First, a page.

|Two faces of Black America: Obama & Keyes|
'Alan Keyes, a conservative activist and former diplomat, said Wednesday that President Barack Obama and liberals in Congress are promoting a dependence on government that mirrors slavery.
Keyes appeared with more than a dozen other black conservative leaders at a gathering in Washington to condemn accusations by the NAACP that the Tea Party movement has a racist faction. Keyes said real racism occurs when race is connected to ideology -- as was the case, he said, when Barack Obama was campaigning for president.
“The notion that you owe some allegiance or vote to an individual simply because of the color of their skin" is racist, Keyes said. He said such a notion was "constantly pushed at me by the American media" during the Obama campaign, when black Americans were expected to "feel proud" of Obama.
"Why should I feel proud of someone who wants to destroy the unalienable rights of unborn children?” Keyes said Wednesday during the event at the National Press Club. “Why should I be proud of someone who, in fact, wants to return this entire country to the condition in which my ancestors sadly found themselves?”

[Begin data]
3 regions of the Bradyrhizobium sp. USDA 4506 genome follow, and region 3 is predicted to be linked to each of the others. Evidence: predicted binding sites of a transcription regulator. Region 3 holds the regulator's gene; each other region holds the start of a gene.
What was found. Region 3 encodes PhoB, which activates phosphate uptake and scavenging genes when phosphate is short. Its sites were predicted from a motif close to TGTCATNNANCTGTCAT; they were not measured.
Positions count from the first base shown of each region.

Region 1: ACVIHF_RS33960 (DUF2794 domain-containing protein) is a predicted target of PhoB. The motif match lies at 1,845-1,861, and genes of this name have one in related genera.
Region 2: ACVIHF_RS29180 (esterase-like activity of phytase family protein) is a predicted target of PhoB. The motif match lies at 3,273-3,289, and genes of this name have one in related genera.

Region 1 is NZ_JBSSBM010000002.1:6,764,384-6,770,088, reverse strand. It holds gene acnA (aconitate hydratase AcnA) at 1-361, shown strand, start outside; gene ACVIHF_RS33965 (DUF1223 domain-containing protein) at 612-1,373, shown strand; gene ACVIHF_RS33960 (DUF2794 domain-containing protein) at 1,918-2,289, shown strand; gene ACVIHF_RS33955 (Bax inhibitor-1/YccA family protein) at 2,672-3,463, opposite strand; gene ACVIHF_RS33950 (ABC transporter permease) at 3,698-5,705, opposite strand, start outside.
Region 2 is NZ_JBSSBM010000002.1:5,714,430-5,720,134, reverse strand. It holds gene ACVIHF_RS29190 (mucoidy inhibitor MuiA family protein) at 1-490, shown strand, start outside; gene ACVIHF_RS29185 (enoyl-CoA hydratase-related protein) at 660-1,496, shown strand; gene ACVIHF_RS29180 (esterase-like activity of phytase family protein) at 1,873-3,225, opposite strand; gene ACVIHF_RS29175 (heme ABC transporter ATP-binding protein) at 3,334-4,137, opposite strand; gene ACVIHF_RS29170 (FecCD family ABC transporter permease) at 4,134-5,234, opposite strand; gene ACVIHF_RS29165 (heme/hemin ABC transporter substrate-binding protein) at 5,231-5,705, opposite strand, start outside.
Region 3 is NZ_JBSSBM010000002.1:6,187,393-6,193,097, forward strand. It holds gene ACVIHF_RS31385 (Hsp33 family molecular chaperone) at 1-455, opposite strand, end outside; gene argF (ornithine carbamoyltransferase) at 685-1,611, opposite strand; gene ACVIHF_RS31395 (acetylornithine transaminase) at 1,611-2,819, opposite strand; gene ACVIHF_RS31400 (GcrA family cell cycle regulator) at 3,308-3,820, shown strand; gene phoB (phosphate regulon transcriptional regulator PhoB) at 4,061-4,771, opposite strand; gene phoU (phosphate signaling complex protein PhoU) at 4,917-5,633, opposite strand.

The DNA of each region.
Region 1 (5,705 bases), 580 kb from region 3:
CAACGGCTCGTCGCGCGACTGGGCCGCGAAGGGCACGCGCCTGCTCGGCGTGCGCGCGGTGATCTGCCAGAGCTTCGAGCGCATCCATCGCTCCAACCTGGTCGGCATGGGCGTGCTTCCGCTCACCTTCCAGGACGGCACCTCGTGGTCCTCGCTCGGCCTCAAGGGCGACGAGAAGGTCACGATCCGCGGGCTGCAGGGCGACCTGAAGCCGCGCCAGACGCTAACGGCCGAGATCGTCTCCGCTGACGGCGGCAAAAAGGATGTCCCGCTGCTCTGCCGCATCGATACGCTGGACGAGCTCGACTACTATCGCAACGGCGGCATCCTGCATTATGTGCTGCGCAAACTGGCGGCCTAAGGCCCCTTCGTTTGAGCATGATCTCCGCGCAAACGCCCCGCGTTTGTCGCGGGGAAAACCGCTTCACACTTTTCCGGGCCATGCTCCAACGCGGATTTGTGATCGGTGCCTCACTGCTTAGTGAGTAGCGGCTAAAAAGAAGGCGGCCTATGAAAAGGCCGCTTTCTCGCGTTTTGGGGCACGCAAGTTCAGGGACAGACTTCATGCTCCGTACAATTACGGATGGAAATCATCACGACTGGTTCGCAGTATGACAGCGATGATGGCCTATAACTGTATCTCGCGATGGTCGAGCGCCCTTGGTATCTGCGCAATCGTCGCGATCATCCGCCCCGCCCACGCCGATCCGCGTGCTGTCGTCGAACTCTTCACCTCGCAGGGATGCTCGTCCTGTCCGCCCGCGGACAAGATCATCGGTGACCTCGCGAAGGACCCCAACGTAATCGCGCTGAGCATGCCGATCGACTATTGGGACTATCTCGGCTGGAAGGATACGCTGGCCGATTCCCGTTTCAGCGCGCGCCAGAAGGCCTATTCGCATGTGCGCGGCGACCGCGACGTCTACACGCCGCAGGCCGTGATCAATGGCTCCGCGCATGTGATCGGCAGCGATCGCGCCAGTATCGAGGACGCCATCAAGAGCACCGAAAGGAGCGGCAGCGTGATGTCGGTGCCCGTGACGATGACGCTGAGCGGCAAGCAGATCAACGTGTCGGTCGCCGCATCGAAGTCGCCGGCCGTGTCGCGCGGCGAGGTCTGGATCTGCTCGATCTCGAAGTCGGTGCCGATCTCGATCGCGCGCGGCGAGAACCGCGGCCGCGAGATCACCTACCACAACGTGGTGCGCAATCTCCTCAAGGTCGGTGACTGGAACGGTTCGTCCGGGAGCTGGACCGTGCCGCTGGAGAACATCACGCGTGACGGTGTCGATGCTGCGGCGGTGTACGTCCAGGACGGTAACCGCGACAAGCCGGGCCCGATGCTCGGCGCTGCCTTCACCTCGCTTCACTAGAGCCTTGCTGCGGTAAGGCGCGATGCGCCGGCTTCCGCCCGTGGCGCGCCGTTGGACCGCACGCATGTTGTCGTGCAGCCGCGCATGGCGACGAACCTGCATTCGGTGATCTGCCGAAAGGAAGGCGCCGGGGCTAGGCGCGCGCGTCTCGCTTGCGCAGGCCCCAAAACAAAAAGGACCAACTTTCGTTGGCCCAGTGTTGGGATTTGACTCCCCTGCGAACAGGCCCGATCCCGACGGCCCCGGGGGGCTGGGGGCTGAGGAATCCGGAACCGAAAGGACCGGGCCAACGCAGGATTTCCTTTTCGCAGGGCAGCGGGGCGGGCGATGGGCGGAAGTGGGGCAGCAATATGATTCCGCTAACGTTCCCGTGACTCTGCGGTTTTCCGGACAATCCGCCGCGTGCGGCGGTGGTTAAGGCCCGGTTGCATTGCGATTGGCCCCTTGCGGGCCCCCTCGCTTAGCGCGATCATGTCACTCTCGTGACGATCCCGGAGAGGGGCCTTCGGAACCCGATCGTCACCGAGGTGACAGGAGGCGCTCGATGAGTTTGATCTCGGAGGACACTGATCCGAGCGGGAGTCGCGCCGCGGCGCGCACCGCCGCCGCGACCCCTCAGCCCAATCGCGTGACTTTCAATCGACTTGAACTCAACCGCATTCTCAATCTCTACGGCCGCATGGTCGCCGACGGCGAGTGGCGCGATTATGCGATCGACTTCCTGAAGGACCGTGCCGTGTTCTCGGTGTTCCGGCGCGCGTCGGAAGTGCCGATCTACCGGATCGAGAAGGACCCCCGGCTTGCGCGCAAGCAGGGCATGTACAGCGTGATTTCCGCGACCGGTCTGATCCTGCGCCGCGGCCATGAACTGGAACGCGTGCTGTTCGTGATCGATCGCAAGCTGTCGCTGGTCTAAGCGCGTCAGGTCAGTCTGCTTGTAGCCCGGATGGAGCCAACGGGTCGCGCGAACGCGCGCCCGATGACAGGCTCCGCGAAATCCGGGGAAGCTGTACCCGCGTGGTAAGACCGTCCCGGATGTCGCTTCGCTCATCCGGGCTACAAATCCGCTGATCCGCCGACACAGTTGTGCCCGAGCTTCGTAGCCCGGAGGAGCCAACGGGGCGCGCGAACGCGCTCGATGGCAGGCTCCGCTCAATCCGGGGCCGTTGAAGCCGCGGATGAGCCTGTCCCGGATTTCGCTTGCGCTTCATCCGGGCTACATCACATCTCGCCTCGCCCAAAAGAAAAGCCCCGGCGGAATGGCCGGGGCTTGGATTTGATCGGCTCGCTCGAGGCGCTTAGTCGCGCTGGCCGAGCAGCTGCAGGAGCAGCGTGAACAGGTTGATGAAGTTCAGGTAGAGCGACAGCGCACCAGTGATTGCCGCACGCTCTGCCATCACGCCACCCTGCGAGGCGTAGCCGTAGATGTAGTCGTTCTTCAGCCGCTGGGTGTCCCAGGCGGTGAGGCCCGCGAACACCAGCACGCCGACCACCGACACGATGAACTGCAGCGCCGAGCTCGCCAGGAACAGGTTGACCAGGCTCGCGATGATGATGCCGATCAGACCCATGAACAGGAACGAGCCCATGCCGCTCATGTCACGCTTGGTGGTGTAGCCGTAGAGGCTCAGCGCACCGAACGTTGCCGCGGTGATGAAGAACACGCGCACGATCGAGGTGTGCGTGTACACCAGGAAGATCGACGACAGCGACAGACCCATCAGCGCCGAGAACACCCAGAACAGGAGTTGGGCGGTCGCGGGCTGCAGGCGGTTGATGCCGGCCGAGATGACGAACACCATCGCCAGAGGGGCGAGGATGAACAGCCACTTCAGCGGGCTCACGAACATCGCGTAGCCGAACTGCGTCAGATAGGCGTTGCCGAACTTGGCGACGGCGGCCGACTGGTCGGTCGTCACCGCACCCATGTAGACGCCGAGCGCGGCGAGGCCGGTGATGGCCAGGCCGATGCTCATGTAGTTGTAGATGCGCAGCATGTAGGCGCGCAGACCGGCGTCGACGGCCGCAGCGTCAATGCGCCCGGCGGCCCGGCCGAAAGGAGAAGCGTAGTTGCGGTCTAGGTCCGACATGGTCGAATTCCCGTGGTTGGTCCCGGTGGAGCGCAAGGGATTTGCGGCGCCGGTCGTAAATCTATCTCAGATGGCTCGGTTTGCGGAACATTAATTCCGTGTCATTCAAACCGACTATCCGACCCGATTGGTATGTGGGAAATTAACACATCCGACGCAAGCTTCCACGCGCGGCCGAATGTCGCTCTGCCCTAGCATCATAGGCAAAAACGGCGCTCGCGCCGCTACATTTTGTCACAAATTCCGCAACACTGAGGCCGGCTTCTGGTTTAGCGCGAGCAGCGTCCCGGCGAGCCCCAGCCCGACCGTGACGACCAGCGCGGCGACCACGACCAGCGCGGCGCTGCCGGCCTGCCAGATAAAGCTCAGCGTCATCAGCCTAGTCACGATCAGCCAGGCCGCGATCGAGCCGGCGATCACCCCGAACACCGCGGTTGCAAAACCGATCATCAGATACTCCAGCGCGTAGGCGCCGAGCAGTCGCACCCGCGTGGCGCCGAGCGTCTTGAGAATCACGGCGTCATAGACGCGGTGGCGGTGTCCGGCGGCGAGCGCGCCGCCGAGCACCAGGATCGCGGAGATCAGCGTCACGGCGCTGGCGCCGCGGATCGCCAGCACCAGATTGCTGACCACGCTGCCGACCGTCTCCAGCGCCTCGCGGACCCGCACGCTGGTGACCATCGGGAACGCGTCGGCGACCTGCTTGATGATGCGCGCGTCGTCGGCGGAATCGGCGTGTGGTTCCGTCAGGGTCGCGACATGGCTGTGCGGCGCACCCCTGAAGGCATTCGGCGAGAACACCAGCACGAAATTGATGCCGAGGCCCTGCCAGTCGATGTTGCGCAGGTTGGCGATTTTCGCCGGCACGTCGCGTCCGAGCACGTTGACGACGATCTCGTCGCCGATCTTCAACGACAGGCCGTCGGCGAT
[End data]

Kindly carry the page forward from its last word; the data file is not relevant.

Keyes compared the institution of slavery with liberalism and socialism. “What did it mean to be a slave?” Keyes asked. “It meant that you actually had guaranteed shelter, guaranteed clothing. Your master guaranteed your food, your clothing, your shelter and a job. “Sounds interesting, doesn’t it?” he said. “That’s exactly what the Obama faction and the leftists and the socialists and the so-called ‘liberals’ want to pretend is what all Americans should aspire to."
Keyes said he grew up wrestling with the heritage of slavery and understanding its true meaning. As a result, he said, "I have seen through that phony promise of socialism, that government-dominated largesse. It simply means that we shall all become slaves on the government’s plantation." Keyes said Tea Party activists advocate government by consent of the people and that black liberals are using the “moral capital” earned by those who fought for civil rights as a political tool.
“That moral capital is now being wielded as an instrument of political war by those who are seeking to pretend that somehow or other there is an ideological definition of what it means to be a black American. I don’t know whether people realize how racist that assumption is."
Keyes added: “The notion that somehow or another – the fact that you take a different point of view about political issues, about economic approaches, about fundamental issues of human character and decency; that that somehow means that you’re a traitor to your race is patently racist.”'